The word “blockchain” is being heard at every corner these days. Governments are putting administrative records on the blockchain, multinational companies are tracking goods via blockchain, blockchain phones, and debit cards are being advertised.
According to the research of the World Economic Forum in seven years from now, 1/10 of the global GDP will be moved to the blockchain. European Commission and the European Investment Fund have recently announced the launch of a special investment scheme that will dedicate 100 million euros for investors that support AI and blockchain-based products and services. American blockchain lobby expenditures have reached $42 million this year.
So why blockchain is so important and how is it implemented? Find out in this series of articles.
What is blockchain?
Blockchain has emerged over nearly a decade ago, but the anonymous cryptocurrency called “Bitcoin” was the reason the world at large has noticed it.
Although blockchain is a ledger and has a variety of applications outside of cryptocurrency, many people confuse the blockchain with cryptocurrencies themselves. Both are closely related, however, the blockchain is the tech behind the cryptos, which stands for transparency and ensures that cryptographic data is shared, but not copied, and once a record has been made, nobody can change it.
The most important characteristics of the technology, making it so valuable and promising are as follows:
- Transparency and traceability of transactions
- Time & cost-effective
- Immutable records
- Low chances of error or fraud
- No intermediaries
Bitcoin was the flagman of all cryptos and its blockchain was built for the purpose of enabling and verification of peer-to-peer money transfers. When Ethereum emerged in 2013, the world has changed forever, as it discovered that blockchains can be used in many ways that continue being explored daily. The Ethereum website states that Ethereum can be used to “codify, decentralize, secure and trade just about anything”, and the statement seems to be proven true thus far.
Smart contracts embedded into the Ethereum blockchain are decentralized agreements with a set of conditions, which, when met, cause an automatic self-execution of these agreements. These amazing pieces of computer code allow an exchange of any value to happen and can be used for a variety of legal, financial and other purposes. The blockchain environment makes smart contracts safe, with no errors, tampering, or authoritative censorship.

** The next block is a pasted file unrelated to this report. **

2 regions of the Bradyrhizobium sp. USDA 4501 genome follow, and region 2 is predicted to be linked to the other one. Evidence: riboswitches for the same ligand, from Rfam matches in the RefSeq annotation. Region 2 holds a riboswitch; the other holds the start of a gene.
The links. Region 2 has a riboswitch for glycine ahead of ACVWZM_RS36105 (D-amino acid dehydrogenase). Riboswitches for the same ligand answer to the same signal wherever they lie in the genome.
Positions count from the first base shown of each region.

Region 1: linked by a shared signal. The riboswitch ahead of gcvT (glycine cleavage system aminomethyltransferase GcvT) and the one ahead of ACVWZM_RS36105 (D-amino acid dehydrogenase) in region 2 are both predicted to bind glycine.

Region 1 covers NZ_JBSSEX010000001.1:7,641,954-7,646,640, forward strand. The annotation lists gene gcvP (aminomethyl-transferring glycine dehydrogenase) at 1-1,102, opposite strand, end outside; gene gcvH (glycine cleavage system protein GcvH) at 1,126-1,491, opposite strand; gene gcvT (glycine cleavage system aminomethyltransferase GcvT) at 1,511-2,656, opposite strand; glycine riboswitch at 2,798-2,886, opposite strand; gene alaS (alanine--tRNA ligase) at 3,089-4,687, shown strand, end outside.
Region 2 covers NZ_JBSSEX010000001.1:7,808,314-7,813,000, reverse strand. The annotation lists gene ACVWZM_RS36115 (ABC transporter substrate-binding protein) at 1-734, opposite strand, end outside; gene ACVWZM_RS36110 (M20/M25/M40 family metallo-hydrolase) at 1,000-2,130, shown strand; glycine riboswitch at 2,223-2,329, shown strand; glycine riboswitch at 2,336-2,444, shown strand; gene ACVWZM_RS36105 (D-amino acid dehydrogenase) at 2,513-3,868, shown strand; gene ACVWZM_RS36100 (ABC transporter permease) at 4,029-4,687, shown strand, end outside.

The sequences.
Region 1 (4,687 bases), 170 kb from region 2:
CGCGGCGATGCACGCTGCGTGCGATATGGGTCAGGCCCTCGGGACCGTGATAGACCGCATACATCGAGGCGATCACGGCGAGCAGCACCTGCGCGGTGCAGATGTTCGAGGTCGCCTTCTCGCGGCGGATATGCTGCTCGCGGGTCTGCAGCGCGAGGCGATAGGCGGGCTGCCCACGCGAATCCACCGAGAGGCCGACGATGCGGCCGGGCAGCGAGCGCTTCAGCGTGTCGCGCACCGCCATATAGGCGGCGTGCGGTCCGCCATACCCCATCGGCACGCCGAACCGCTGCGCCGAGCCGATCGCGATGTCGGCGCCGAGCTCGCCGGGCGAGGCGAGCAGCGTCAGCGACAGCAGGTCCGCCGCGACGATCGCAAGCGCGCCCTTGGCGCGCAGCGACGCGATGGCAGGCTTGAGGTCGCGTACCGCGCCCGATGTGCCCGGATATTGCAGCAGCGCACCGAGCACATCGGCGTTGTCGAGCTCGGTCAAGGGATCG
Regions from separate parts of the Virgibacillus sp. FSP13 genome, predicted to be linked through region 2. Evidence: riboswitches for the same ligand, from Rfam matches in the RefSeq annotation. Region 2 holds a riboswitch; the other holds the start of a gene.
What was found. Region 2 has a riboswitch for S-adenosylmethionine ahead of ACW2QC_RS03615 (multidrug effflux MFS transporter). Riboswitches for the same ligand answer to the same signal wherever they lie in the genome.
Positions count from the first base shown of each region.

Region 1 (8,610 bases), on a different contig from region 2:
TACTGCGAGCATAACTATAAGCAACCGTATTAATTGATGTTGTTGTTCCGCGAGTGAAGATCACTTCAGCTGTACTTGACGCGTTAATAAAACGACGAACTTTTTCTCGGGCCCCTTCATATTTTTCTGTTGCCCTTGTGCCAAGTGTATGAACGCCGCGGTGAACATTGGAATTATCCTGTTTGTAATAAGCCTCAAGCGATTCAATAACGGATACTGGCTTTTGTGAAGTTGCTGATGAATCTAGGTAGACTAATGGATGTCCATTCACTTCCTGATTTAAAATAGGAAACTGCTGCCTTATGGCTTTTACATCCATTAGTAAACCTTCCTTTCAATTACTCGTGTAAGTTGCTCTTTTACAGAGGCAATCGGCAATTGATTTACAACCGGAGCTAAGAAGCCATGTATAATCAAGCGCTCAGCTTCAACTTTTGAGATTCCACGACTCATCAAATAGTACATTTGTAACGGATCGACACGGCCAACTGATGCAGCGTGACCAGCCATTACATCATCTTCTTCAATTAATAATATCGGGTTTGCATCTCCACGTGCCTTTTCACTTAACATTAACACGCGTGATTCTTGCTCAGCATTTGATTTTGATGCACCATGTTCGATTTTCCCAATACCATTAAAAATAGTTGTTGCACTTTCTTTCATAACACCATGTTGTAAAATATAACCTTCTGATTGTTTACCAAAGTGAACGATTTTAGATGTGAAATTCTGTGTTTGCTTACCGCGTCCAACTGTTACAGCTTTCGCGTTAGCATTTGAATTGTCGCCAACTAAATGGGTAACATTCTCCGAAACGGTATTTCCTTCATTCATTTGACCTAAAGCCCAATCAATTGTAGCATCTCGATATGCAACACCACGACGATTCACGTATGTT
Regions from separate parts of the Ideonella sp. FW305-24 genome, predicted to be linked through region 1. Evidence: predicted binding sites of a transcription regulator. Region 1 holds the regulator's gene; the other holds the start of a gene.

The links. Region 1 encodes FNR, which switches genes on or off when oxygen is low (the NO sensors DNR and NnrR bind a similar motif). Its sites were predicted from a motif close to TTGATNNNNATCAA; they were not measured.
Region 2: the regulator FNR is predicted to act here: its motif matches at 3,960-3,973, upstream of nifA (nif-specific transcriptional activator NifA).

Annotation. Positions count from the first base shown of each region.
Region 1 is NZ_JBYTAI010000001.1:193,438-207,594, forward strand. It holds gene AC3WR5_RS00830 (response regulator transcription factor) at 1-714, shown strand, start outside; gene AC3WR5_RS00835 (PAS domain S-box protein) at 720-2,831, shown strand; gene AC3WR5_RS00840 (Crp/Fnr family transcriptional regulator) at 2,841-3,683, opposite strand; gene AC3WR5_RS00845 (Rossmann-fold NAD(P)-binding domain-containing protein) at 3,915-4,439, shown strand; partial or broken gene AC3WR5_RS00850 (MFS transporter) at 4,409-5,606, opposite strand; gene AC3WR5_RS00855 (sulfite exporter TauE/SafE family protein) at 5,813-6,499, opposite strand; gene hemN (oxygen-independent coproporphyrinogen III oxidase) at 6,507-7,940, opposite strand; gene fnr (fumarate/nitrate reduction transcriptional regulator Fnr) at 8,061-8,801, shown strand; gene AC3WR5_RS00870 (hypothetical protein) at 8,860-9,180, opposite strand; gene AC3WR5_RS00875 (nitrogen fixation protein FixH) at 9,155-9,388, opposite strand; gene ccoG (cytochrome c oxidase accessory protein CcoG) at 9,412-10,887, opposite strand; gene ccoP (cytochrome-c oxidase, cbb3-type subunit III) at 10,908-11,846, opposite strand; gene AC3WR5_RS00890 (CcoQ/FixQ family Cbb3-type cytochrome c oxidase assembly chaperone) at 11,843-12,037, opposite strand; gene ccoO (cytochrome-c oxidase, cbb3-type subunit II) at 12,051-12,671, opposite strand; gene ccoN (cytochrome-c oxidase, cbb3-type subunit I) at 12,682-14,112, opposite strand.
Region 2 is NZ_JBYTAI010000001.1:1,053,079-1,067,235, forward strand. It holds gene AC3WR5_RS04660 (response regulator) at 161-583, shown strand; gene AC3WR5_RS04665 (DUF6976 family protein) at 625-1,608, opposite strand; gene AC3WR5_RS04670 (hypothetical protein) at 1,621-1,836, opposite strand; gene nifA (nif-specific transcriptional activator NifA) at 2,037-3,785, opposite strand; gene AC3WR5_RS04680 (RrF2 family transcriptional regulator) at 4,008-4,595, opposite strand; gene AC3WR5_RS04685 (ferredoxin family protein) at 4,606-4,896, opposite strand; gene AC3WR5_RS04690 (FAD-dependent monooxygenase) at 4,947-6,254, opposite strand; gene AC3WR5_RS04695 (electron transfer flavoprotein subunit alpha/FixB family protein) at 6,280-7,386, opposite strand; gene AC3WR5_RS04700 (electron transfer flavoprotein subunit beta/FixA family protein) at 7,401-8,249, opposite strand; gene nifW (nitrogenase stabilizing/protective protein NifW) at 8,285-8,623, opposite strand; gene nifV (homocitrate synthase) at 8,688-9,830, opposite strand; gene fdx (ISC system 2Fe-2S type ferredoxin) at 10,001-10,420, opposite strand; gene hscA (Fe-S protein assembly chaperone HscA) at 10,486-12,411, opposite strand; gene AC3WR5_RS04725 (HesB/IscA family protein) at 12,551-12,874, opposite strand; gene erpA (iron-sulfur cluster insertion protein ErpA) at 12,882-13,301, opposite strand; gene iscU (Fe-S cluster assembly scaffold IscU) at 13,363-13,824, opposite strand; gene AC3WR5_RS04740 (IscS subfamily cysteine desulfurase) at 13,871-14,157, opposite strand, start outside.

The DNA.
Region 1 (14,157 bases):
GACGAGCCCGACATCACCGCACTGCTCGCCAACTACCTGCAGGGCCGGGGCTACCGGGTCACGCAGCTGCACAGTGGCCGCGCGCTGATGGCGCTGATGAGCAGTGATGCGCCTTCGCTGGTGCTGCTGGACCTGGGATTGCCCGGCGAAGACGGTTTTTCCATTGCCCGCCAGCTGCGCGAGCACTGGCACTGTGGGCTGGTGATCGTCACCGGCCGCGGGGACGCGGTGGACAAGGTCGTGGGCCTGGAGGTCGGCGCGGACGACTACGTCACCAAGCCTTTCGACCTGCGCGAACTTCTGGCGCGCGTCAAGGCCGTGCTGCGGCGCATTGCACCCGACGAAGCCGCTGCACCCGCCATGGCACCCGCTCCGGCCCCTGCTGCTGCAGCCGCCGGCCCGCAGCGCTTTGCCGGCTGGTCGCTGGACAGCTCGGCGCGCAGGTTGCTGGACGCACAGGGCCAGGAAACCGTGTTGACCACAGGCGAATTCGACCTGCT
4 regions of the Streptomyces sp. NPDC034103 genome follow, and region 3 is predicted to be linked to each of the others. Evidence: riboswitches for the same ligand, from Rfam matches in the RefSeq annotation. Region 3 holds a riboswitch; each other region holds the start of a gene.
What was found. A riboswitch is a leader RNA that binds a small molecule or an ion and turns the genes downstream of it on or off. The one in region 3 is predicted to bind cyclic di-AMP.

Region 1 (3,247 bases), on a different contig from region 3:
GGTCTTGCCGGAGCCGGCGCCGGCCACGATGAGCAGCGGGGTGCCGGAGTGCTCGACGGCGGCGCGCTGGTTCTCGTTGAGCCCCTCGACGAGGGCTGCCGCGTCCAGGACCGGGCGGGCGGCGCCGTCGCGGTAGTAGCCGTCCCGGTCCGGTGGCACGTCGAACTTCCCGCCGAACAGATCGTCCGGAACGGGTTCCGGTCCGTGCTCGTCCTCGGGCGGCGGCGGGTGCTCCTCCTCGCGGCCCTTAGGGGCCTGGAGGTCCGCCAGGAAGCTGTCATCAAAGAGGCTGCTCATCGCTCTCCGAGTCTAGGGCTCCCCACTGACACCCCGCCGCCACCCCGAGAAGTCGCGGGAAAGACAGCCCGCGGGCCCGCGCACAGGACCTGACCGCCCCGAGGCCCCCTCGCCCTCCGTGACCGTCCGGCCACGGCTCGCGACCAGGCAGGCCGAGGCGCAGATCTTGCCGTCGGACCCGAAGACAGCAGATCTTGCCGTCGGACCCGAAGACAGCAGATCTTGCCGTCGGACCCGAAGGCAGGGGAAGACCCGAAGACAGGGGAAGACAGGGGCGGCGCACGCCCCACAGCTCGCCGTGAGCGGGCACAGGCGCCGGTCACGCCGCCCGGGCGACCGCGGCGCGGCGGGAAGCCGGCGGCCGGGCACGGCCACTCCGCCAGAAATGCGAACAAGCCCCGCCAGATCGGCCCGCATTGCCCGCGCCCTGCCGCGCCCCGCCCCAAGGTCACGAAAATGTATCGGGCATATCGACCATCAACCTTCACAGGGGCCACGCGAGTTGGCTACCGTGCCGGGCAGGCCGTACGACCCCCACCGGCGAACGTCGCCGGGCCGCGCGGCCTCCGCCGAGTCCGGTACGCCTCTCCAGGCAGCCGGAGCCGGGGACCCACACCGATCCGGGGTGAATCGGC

At present, there are over a dozen main blockchains, each with its own distinct qualities, purposes, and capabilities. The blockchains can be of the following types:
- Public blockchains (Bitcoin or Ethereum) - any person can access and participate in these blockchains. This type is considered the most secure, as the transactions are verified by the entire system.
- Private blockchains (J.P. Morgan’s Quorum or R3 Corda) - limited-access blockchains, fully controlled by a few trusted nodes belonging to the network owners, i.e. companies, financial institutions or universities. Private blockchains are created for the solutions and needs of the owners. This type of blockchain is much faster than the public, but since the number of nodes is limited and controlled by the owners, there have been questions as to its security.
- Hybrid blockchains (Ripple, Dragonchain, XinFin) - a mix between the private and public blockchains with the best of both worlds: it is as fast, as the private, but as secure as the public type. Normally, the private part generates hashes and the public part verifies the transactions.
- Consortium blockchains (Openledger, Hyperledger) - imagine two companies building a blockchain together to enable their business operations. A good example is a manufacturer and a logistics company. In such a setup, the consensus is easier to reach due to the common goals of all participants. The participating entities share the costs, resources and achieve faster results.
In the upcoming articles of the series, we will discuss various cases of blockchain implementations, such as the use of blockchain by governments, financial and medical industries, and more. Keep on reading!